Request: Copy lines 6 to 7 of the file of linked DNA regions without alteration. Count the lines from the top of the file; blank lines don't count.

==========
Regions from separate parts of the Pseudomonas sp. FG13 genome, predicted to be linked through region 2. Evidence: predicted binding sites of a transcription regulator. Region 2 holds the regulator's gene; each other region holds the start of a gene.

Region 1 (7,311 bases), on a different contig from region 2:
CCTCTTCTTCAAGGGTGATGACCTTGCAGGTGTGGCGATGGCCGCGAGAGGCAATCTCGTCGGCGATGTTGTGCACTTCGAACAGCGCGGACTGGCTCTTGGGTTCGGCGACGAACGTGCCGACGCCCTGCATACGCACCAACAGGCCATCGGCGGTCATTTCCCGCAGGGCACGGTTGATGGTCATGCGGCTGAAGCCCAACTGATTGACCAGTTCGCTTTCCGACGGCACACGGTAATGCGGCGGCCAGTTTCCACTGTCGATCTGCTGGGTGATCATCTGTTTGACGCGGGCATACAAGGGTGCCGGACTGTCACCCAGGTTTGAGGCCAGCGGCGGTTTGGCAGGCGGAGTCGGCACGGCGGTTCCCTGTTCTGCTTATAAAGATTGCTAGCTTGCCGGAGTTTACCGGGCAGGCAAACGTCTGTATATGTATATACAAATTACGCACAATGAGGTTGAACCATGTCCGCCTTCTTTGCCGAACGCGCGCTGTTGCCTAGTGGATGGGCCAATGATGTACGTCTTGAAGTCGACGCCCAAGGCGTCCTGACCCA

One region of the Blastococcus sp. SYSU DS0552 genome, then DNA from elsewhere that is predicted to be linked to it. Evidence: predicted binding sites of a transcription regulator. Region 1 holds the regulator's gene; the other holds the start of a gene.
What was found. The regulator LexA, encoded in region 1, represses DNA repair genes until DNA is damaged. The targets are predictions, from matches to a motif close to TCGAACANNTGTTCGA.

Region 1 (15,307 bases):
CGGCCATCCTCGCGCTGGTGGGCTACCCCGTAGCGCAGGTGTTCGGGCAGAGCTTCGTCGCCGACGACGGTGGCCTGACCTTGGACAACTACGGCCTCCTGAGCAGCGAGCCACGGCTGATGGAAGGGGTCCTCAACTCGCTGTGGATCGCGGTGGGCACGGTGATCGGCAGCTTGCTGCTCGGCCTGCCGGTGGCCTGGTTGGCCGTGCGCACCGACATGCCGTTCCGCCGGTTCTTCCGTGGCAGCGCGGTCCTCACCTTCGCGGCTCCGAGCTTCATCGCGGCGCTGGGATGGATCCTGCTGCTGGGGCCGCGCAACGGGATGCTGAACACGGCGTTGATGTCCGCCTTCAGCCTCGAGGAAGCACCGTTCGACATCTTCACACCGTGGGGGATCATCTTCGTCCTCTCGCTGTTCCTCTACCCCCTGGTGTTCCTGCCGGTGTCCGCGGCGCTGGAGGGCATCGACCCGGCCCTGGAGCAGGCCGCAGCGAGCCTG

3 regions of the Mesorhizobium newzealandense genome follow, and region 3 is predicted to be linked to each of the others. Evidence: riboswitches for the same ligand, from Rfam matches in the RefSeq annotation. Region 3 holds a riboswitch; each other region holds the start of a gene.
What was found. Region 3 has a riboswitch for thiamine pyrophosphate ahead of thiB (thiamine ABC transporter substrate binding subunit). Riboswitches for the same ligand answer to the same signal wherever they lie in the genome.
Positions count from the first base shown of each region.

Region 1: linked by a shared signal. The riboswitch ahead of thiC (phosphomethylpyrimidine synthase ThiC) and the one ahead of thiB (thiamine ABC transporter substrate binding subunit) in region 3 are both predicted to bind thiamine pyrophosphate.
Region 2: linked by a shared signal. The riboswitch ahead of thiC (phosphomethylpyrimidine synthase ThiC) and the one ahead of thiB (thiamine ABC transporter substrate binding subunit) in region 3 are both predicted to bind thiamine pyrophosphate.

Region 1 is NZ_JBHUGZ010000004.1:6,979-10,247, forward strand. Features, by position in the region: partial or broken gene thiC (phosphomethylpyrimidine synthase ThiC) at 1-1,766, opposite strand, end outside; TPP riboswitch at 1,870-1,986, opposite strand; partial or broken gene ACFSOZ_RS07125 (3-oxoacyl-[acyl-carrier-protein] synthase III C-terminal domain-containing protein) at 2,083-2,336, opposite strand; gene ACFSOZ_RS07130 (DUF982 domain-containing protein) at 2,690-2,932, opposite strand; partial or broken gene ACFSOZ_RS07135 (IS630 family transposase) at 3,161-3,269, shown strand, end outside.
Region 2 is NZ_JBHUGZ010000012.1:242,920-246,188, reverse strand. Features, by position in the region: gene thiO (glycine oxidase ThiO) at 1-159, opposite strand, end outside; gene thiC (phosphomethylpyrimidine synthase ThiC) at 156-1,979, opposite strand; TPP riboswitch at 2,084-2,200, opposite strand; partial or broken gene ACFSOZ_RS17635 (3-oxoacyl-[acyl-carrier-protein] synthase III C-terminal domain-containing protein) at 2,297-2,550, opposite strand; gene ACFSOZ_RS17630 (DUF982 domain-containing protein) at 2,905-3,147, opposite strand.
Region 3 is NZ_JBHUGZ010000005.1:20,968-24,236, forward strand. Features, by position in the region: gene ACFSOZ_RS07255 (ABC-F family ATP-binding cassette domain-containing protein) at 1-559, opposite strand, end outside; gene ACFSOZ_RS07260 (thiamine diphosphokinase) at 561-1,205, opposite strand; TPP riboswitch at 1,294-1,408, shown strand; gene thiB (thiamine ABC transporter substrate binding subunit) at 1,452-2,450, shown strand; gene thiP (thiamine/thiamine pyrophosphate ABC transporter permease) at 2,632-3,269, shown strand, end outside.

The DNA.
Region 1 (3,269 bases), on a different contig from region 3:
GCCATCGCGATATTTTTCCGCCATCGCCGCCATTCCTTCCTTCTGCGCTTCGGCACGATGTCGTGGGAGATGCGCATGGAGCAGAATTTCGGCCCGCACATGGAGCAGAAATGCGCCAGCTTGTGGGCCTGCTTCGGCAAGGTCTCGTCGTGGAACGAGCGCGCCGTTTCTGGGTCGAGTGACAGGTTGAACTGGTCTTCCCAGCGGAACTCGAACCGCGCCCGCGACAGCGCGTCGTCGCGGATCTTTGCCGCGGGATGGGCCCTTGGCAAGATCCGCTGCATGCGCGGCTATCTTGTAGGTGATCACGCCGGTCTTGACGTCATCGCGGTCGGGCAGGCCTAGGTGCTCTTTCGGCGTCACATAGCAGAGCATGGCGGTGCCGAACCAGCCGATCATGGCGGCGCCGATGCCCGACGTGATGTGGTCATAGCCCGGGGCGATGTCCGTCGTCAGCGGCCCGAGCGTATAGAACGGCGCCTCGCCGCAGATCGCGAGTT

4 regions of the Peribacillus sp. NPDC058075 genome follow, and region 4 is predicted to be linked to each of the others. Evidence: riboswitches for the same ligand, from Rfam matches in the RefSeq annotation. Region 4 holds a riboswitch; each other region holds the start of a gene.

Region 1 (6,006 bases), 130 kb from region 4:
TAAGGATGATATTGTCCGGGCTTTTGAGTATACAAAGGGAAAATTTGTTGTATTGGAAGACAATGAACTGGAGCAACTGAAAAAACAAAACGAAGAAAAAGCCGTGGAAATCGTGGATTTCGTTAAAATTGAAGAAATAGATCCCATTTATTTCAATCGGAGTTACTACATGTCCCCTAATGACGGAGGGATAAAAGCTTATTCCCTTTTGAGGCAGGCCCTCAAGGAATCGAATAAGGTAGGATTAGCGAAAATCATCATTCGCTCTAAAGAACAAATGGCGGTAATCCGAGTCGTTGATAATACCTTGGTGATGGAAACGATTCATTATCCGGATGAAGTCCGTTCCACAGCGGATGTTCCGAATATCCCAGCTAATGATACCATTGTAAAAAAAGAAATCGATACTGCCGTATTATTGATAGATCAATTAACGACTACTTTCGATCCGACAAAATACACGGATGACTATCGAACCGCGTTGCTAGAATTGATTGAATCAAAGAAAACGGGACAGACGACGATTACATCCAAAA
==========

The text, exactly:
Region 1 (15,307 bases):
CGGCCATCCTCGCGCTGGTGGGCTACCCCGTAGCGCAGGTGTTCGGGCAGAGCTTCGTCGCCGACGACGGTGGCCTGACCTTGGACAACTACGGCCTCCTGAGCAGCGAGCCACGGCTGATGGAAGGGGTCCTCAACTCGCTGTGGATCGCGGTGGGCACGGTGATCGGCAGCTTGCTGCTCGGCCTGCCGGTGGCCTGGTTGGCCGTGCGCACCGACATGCCGTTCCGCCGGTTCTTCCGTGGCAGCGCGGTCCTCACCTTCGCGGCTCCGAGCTTCATCGCGGCGCTGGGATGGATCCTGCTGCTGGGGCCGCGCAACGGGATGCTGAACACGGCGTTGATGTCCGCCTTCAGCCTCGAGGAAGCACCGTTCGACATCTTCACACCGTGGGGGATCATCTTCGTCCTCTCGCTGTTCCTCTACCCCCTGGTGTTCCTGCCGGTGTCCGCGGCGCTGGAGGGCATCGACCCGGCCCTGGAGCAGGCCGCAGCGAGCCTG